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Pregnant Ladies — Don't Fear Fish

Pregnant Ladies — Don't Fear Fish

When the FDA and EPA warned pregnant women about mercury levels in fish, consumption of this healthy food dropped dramatically. Women were told not to eat more than 12 oz. a week, but confusion about which fish was OK to eat and fear about getting too much mercury made women give fish up altogether.

Now experts are saying that not getting enough Omega-3s is much more dangerous to the developing fetus than getting trace amounts of mercury. These important fats are found most readily in fish and are necessary for brain development and improved motor and cognitive skills. Some evidence suggests that it may also prevent premature delivery and postpartum depression.

These experts are pushing pregnant woman to eat at least 12 oz. of fish, while the government's advice is to eat no more than 12 oz. The thing is, the National Fisheries Institute is the one paying for this health message urging pregnant women to eat more fish, so the message seems like it's got money on the mind instead of babies.

What's the bottom line? Omega-3 fatty acids are essential to the health of growing babies. If you are pregnant and love to eat fish, go ahead and eat it, but stick to no more than 12 oz. a week. Salmon, tuna, sardines (yum), oysters, and mackerel are great sources. Not into fish? Great plant sources of omega-3s include flaxseeds, flaxseed oil, walnuts, soy products, canola oil, and enhanced foods such as Breyer's yogurt and eggs.

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fishfood fishfood 8 years
Vegetable and seed sources provide one with ALA which can be converted to EPA/DHA (those are the realllly good omega-3s people refer to). But only a limited amount of EPA/DHA can be produced from ALA (about 5% or so). The main source of the good omega-3s is fish (or fish oil supplements).
AucuneRancune AucuneRancune 8 years
I've got a question: I take fish oil eggs. Is that a good alternative to eating fish, to avoid mercury traces? Or is the mercury still present? Not preggers, btw.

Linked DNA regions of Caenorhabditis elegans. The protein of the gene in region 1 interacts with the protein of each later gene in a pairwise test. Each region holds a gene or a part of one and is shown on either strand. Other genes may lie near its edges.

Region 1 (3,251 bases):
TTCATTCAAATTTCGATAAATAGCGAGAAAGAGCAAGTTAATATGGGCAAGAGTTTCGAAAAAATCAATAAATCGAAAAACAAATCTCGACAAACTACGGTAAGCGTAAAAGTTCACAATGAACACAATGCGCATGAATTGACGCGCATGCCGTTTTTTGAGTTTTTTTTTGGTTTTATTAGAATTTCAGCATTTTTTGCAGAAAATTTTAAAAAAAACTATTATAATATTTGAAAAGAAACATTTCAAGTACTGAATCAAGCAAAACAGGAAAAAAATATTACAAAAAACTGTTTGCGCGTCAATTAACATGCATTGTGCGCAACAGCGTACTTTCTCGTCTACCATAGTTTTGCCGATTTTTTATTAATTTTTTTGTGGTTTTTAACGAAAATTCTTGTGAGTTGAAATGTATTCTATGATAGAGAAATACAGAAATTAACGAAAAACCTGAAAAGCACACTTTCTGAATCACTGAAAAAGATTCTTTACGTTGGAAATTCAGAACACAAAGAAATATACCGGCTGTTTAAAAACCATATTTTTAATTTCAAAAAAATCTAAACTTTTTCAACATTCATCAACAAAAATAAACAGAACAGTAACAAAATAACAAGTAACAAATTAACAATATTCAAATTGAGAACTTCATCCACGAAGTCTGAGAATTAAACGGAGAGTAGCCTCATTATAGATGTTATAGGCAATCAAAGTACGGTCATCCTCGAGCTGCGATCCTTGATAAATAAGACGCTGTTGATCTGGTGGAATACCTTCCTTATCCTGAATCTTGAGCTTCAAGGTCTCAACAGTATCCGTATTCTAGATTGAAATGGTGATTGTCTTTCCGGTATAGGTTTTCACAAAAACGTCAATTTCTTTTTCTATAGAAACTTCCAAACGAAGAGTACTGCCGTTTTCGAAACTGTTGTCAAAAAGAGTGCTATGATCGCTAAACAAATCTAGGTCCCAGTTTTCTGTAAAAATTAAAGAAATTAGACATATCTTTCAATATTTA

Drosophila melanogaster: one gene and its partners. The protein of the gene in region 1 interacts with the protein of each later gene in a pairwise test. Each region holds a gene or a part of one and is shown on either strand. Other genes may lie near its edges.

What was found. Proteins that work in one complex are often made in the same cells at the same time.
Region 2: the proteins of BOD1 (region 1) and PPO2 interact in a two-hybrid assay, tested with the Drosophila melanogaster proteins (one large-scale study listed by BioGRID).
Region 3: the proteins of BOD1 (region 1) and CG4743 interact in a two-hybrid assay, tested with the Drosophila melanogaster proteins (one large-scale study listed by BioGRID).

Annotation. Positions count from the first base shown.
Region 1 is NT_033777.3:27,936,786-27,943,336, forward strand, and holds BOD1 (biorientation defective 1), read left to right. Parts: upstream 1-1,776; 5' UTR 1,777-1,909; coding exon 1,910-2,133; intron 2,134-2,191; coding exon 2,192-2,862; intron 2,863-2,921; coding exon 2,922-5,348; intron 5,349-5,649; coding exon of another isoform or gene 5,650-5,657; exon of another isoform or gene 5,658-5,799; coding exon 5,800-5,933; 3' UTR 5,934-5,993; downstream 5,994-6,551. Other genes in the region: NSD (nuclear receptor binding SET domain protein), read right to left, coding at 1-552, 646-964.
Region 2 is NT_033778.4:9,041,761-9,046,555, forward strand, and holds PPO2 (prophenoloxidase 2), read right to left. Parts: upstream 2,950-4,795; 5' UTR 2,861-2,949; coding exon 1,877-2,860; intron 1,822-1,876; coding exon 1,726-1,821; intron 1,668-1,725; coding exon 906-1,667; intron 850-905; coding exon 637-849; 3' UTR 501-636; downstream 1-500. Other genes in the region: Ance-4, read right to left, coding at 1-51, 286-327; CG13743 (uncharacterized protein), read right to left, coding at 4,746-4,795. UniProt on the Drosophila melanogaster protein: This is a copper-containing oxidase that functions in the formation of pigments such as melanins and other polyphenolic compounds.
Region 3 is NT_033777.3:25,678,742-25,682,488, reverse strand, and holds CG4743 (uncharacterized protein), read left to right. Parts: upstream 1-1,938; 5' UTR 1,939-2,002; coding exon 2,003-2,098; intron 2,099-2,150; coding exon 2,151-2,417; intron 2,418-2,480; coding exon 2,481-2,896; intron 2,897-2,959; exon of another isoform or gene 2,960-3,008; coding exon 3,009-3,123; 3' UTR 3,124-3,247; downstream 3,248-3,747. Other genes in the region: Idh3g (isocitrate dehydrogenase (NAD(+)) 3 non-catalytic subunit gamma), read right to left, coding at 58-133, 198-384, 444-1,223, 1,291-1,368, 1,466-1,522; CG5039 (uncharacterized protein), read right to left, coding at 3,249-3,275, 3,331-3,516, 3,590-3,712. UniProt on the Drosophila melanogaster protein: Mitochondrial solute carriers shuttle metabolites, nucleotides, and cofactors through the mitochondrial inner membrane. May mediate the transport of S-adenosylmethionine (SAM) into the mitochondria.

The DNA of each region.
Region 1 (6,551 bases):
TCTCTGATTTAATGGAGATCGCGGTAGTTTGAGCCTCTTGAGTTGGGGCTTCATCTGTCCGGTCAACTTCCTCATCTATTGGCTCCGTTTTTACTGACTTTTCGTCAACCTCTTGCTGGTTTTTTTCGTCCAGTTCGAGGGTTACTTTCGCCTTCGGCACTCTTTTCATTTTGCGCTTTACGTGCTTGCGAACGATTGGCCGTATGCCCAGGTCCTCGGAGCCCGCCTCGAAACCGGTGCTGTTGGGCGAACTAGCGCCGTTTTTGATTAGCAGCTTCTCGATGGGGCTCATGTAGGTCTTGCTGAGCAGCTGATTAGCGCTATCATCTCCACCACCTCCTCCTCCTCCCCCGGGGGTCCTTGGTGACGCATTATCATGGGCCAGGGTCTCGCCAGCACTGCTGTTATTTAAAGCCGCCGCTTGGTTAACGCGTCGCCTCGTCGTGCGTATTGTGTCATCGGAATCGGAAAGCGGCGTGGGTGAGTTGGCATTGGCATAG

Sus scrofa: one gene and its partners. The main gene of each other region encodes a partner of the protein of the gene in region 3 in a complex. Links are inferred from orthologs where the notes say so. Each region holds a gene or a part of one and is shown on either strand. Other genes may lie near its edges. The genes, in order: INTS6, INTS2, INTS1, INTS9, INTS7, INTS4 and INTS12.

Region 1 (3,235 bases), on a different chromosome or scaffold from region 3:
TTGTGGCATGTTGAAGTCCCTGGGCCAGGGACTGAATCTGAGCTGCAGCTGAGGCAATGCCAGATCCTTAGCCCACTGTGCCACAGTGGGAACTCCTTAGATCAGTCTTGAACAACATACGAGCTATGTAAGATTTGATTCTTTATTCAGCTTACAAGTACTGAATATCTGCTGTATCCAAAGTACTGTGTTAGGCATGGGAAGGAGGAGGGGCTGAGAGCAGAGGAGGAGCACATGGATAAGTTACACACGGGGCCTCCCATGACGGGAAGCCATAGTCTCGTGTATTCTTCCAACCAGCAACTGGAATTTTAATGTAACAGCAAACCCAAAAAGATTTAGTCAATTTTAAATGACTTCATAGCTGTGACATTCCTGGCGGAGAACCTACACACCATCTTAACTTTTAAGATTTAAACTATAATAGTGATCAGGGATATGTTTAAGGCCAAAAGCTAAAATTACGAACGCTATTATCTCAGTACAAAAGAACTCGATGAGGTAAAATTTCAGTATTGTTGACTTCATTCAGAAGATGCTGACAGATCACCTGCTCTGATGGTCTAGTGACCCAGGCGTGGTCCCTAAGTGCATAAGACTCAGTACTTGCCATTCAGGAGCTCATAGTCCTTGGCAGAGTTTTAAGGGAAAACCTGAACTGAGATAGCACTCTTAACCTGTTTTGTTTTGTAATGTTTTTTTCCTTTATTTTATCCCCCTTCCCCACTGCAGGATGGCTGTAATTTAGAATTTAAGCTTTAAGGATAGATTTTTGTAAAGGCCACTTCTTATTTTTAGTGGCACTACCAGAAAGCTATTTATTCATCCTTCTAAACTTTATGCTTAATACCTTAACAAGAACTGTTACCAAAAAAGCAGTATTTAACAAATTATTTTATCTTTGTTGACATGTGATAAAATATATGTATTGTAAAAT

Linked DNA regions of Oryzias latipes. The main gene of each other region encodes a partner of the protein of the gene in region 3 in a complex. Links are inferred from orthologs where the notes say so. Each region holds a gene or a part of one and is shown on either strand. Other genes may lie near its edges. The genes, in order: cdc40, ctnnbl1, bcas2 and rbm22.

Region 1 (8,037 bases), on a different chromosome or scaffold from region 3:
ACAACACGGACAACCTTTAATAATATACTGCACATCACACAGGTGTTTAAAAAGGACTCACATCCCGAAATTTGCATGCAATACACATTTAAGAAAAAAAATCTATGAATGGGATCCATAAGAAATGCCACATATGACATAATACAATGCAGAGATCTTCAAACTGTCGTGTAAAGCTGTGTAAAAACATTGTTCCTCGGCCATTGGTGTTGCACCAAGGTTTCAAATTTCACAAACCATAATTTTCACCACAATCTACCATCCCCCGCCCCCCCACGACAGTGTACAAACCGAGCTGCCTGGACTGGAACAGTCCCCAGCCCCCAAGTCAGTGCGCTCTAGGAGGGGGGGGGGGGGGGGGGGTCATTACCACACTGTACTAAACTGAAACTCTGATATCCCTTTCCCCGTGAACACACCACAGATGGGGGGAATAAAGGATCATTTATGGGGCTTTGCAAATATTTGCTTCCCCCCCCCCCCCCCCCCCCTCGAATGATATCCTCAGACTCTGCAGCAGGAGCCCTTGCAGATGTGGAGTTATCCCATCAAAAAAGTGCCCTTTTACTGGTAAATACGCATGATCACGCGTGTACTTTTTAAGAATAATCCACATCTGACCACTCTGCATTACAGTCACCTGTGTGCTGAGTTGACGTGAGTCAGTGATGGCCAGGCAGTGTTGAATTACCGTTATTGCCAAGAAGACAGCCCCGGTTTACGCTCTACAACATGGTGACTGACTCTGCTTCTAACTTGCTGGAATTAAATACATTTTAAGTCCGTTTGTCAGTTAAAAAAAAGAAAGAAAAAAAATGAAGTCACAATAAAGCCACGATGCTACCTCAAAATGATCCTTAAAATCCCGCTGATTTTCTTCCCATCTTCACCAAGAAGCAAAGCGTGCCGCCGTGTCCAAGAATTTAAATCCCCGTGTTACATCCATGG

Soniabonya Soniabonya 8 years
Haha. You can't get me to stop eating fish. Mmm fresh caught trout from the Sierra's, salmon from the Klammath River, and tuna from goddess knows where (hopefully Hawaii) oiye and king crab. Got to support those boys in alaska.
suzanne suzanne 8 years
Tricky to sort all that out... I'm not :PREGO:, but am fascinated with the changes in recommendations I've seen since I had my kids so many years ago.
JessWall1213 JessWall1213 8 years
I still don't understand why everyone mainly thinks of fish when seeking omega-3's... The vegetable and seed sources have no risk of mercury, or any other toxin for that matter, and they're cruelty free. It's a win-win.
fishfood fishfood 8 years
I wouldn't say that because of the advice most women have stayed clear of fish all together. There have been plenty of previous studies showing the benefits of omega-3s (high omega-3s are often found with low mercury fish). And if people read the FDA advisory it does actually LIST OUT the fish not to eat. People also take fish oil pills. So, it is not fair to jump to that rather hasty conclusion of the advice putting so many women off fish. It is irresponsible to urge pregnant mothers to eat more fish than the FDA recommends without any advice to avoid high mercury fish. Decades of scientific research on the toxicity of methylmercury suggest that it harms healthy fetal development. And you’re right, according to www.Seafood.com, the National Fisheries Institute partially funded this latest campaign to urge expectant women to consume more fish and seafood In fact, a few recent studies suggest that the benefits of fish consumption during pregnancy, such as improving infant gestation length and neurodevelopment, may be erased when the mother’s mercury levels are high. Women of childbearing age still need to select their fish wisely. The FDA advice should be posted at fish counters to help end confusion. Since many people don't read the newspaper, know the advice, or can remember which fish to avoid (shark, tilefish, king mackerel, swordfish, and certain tuna). Here’s the website to an organization that is trying to get grocery stores to post this important advice.
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